Pending Supreme Court decision on Obamacare could mean higher premiums for all

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WASHINGTON -- It's a 1,000 page law, but the case sitting before the U.S. Supreme Court focuses on merely four simple words of it: established by the state.

The case, King v Burwell, which focuses on the legality of tax subsidies provided under the Affordable Care Act, or Obamacare, will be decided before the end of the month but ruling could come as soon as this week.

Depending on the ruling, everyone in Michigan could see their health insurance premiums increase.

Under the Affordable Care Act, most Americans were required to buy into coverage in an effort to drive down healthcare costs for all. The idea was that an 'exchange' would be provided to allow people to shop around for coverage.

While 16 states created their own marketplaces to purchase health insurance, the remaining 34 states--including Michigan--did not, which automatically placed them into a federally-run marketplace known as Healthcare.gov.

Roughly 6.4 million people nationwide who use the federal exchange qualified for subsidies based on income to help cover the costs of premiums. In Michigan, more than 220,000 people are at risk of losing those federally funded subsidies. If the tax credits become unavailable, the average premium in Michigan could skyrocket for those individuals by as much 350 percent, according to estimates compiled by the Kaiser Family Foundation.

The question at hand--which will be answered by the U.S. Supreme Court--is whether it's illegall for the government to provide subsidies for people who bought plans through the federal exchange if the law states those subsidies are only meant for marketplaces 'established by the state.'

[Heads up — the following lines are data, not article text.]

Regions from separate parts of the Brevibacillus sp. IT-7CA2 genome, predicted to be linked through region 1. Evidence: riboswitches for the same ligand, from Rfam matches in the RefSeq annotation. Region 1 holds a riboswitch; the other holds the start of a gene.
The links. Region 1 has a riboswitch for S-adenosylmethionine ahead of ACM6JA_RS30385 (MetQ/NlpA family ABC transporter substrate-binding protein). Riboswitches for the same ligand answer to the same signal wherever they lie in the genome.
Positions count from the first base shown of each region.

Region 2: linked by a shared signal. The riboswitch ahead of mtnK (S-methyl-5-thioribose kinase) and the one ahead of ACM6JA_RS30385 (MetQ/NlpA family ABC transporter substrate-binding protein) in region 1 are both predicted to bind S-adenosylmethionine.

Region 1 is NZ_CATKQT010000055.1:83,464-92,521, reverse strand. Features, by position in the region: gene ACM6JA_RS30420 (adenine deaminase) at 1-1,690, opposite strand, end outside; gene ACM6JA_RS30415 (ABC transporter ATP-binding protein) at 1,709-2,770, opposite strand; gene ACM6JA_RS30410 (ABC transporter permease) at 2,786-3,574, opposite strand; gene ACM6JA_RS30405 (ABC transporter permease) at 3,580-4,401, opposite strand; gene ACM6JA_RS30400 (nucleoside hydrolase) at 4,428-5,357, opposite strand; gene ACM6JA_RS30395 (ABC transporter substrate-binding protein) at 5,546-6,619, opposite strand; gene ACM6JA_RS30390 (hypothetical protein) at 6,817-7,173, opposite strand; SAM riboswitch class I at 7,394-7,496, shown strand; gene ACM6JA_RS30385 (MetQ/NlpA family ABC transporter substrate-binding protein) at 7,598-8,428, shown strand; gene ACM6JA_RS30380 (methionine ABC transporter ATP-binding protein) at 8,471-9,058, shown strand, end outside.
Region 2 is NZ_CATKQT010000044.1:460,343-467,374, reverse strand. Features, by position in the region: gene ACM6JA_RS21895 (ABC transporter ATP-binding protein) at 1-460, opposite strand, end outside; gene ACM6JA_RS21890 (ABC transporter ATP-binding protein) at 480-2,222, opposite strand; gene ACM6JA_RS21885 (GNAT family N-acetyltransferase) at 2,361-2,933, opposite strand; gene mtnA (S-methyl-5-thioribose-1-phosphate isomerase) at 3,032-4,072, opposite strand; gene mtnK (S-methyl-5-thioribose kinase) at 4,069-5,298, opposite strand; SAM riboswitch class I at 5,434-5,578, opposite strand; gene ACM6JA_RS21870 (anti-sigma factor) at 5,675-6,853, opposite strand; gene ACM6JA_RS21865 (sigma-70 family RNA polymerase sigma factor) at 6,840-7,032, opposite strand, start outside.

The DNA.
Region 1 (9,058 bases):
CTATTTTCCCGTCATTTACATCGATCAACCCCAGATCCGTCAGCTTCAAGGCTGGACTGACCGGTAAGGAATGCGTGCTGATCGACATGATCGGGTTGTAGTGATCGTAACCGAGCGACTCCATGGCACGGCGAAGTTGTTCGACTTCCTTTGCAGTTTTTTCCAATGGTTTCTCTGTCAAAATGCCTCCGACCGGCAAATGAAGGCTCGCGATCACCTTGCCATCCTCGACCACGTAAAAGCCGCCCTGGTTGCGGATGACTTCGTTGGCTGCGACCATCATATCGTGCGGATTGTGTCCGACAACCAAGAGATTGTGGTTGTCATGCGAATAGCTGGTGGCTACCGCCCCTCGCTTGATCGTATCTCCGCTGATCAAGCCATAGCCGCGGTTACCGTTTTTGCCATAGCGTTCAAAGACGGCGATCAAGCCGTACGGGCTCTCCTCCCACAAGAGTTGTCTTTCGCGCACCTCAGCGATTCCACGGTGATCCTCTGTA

“That creates all kinds of market uncertainty with regards to what happens to individuals who can’t afford to continue paying the premiums without the subsidies," said Lisa DeMoss, professor with WMU Cooley Law School.

DeMoss said the most likely scenario would be that most healthy individuals would opt to take the penalty rather than buy into the insurance with the higher premiums. In the end, the least healthy people would still find a way to keep their coverage ultimately forcing the insurance agencies to 'significantly' increase premiums for everyone to make up the difference.

“It’s a huge disruption to the market for the delivery of healthcare services, it’s a huge disruption for consumers obviously who in a course of treatment of some sort and it’s a huge disruption for the insurance companies," DeMoss said.

“It’s anyone’s guess what will eventually occur, but hopefully for everyone’s sake there is an orderly transition from the current situation to some sort of a replacement plan.”

If the court's decision has immediate effect rendering the subsidies illegal, it's likely most currently receiving the subsidies through the federal exchange would not be able to continue to pay for coverage. However, the law still requires insurance companies maintain coverage for at least one month whether they've collected a premium or not, according to DeMoss.

Beginning August 1 through the end of September, DeMoss said health providers would be performing services for these individuals at their own financial risk before the coverage is retroactively canceled, which is what could drive up premiums for the following year.

“The challenge is going to be that if the Supreme Court invalidates this one feature in the statute, but everything else in the ACA stays in place," she said. "These are all interrelated, interconnected financing and delivery propositions that were very carefully constructed to work in tandem."

The U.S. Department of Health and Human Services has warned the Obama administration will be unable to cover the millions of Americans who could lose their medical insurance if the Supreme Court decides to unravel much of the Affordable Care Act.

Congress does have the option to step in during a situation like this to craft a bill to fix the issue, but given Republicans control both chambers that is an unlikely scenario, DeMoss said.

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